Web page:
Elizabeth Philpot is content to be a spinster as long as she can have certain freedoms, like collecting fossils. Mary Anning is a young girl with the ability to spot fossils even if they are buried in the sand and stone. The two soon began to hunt together and as Mary grows, she and Elizabeth become friends. The friendship is threatened at times by gentlemen, love, and collectors, but the respect they have for each other binds them together, especially in a time where women were not respected and treated as "spare parts."
The book follows the life of these two remarkable women, who were both real people and Chevalier uses many facts in her books. It is historical fiction, so the dialogue and relationships in the book are fictitious, but I liked how she showed the limits on women's lives during the 1800s. In the book group we talked about how women's lives are still limited and how women have to deal with similar problems even in today's more accepting world.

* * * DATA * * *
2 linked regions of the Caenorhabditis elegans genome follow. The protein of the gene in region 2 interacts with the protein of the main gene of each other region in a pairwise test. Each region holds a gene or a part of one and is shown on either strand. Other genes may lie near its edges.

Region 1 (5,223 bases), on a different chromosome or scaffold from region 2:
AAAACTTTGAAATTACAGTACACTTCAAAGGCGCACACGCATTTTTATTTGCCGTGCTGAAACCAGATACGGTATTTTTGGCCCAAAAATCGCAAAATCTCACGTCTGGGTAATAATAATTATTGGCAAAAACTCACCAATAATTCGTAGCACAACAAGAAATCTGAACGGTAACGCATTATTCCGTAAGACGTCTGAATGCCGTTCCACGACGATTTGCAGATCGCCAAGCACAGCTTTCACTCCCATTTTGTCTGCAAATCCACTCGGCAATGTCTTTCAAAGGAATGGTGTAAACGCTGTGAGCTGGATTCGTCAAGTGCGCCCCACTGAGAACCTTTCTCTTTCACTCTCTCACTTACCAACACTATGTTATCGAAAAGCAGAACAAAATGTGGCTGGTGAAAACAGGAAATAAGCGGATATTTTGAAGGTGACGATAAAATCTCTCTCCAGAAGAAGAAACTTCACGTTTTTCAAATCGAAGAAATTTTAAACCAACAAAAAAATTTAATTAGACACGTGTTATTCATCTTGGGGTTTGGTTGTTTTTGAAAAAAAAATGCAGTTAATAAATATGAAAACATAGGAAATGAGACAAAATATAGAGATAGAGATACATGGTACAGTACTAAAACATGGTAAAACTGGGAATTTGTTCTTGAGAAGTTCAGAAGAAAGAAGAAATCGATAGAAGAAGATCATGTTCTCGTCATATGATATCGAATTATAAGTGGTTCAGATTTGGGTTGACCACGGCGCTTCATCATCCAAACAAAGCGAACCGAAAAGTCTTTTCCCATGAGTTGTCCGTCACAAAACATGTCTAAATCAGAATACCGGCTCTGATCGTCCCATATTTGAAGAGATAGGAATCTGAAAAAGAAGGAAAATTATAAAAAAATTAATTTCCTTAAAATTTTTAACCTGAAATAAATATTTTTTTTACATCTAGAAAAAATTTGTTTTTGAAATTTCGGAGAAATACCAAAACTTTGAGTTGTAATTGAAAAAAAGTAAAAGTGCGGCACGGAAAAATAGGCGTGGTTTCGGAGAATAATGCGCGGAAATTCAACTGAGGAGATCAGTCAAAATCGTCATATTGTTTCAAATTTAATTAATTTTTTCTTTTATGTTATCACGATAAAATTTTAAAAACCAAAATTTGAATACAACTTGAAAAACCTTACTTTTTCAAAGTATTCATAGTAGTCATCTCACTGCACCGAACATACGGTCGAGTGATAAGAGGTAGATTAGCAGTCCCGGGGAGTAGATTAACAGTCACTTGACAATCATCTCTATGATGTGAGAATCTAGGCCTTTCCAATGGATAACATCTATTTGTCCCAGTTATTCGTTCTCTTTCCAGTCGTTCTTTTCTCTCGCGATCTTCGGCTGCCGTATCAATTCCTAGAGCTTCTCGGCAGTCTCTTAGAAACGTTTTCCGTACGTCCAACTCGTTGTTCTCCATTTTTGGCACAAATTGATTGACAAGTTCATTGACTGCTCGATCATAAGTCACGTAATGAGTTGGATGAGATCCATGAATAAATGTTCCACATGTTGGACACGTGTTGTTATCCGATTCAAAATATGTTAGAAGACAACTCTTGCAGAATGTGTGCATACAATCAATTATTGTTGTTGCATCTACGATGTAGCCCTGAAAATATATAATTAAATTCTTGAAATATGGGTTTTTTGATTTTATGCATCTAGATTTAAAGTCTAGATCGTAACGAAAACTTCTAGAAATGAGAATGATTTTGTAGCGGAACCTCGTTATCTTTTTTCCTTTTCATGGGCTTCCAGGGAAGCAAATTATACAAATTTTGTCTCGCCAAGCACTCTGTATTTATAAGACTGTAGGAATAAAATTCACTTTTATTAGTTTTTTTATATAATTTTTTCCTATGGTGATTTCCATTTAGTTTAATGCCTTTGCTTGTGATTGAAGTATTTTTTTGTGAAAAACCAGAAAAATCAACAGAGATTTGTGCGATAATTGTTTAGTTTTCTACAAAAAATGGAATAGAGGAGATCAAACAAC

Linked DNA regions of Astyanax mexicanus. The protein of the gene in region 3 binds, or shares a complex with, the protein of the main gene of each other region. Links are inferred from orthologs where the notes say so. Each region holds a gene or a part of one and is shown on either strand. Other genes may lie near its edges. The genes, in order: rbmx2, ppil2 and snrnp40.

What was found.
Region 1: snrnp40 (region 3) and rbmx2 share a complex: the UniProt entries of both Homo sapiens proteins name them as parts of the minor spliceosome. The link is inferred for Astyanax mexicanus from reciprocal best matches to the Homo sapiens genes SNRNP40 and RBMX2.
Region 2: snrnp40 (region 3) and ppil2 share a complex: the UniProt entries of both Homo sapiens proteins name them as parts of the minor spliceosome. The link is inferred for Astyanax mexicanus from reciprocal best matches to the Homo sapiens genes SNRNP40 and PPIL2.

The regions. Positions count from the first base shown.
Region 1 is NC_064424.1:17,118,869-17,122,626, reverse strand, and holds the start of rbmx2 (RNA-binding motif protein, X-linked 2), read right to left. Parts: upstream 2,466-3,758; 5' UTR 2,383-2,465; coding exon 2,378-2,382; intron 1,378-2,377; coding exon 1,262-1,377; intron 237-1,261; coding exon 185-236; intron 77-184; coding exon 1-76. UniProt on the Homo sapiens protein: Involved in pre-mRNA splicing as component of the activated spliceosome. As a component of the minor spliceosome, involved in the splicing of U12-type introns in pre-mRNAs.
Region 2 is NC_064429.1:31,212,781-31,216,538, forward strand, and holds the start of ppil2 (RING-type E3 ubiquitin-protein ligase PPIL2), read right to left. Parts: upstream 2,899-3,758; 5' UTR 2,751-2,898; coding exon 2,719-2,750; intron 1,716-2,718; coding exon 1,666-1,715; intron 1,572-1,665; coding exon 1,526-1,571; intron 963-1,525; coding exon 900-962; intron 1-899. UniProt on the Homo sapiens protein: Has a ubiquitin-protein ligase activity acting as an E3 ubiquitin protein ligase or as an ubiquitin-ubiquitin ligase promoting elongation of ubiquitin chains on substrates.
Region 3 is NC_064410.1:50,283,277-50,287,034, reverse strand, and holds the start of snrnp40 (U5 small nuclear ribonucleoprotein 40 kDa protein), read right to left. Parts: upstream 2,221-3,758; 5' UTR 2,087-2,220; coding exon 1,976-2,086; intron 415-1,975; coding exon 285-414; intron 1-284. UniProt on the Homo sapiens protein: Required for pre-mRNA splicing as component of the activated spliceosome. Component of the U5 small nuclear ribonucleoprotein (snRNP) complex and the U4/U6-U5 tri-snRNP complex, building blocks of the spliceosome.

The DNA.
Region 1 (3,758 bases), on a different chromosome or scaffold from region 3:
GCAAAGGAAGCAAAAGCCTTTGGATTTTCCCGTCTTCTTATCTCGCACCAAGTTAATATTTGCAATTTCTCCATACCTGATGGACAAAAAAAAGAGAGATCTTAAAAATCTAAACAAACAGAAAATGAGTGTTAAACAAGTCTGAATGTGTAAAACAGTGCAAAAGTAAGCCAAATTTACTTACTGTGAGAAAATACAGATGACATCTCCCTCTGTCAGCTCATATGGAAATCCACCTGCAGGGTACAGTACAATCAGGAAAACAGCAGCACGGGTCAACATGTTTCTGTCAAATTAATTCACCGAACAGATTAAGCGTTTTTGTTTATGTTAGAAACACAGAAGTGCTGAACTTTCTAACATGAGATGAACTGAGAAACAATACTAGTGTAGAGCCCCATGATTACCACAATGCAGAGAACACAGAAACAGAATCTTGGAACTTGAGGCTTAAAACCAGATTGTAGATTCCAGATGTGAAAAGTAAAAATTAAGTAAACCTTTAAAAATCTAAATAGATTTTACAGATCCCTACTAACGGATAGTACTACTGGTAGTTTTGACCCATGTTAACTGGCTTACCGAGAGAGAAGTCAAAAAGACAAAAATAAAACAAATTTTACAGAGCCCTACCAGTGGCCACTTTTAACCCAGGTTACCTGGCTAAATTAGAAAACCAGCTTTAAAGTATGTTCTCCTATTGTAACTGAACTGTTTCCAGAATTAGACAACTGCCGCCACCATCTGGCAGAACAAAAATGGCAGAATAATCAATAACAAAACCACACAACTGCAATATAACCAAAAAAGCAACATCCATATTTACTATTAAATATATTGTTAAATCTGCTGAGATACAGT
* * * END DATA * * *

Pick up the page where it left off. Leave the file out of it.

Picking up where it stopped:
I loved her writing style and her use of the past. This was not a quick or exciting read, but she develops characters well and keeps you interested in their lives. 4.5 cups of cocoa!